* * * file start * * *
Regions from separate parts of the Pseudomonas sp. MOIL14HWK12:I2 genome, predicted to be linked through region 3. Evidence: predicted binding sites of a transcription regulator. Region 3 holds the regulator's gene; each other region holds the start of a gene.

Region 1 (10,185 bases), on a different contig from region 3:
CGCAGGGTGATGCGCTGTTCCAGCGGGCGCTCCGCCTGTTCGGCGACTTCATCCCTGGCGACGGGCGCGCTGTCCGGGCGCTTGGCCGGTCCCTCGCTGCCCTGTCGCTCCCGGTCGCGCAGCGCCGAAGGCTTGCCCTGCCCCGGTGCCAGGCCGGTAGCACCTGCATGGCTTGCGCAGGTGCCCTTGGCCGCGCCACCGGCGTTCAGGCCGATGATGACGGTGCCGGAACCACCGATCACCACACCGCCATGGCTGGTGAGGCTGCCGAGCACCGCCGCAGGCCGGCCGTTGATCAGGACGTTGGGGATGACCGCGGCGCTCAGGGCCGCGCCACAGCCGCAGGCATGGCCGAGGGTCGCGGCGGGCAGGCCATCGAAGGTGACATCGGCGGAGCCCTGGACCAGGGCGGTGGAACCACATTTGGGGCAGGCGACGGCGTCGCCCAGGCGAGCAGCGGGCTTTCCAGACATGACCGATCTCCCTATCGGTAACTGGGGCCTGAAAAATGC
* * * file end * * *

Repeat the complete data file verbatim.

Regions from separate parts of the Pseudomonas sp. MOIL14HWK12:I2 genome, predicted to be linked through region 3. Evidence: predicted binding sites of a transcription regulator. Region 3 holds the regulator's gene; each other region holds the start of a gene.

Region 1 (10,185 bases), on a different contig from region 3:
CGCAGGGTGATGCGCTGTTCCAGCGGGCGCTCCGCCTGTTCGGCGACTTCATCCCTGGCGACGGGCGCGCTGTCCGGGCGCTTGGCCGGTCCCTCGCTGCCCTGTCGCTCCCGGTCGCGCAGCGCCGAAGGCTTGCCCTGCCCCGGTGCCAGGCCGGTAGCACCTGCATGGCTTGCGCAGGTGCCCTTGGCCGCGCCACCGGCGTTCAGGCCGATGATGACGGTGCCGGAACCACCGATCACCACACCGCCATGGCTGGTGAGGCTGCCGAGCACCGCCGCAGGCCGGCCGTTGATCAGGACGTTGGGGATGACCGCGGCGCTCAGGGCCGCGCCACAGCCGCAGGCATGGCCGAGGGTCGCGGCGGGCAGGCCATCGAAGGTGACATCGGCGGAGCCCTGGACCAGGGCGGTGGAACCACATTTGGGGCAGGCGACGGCGTCGCCCAGGCGAGCAGCGGGCTTTCCAGACATGACCGATCTCCCTATCGGTAACTGGGGCCTGAAAAATGC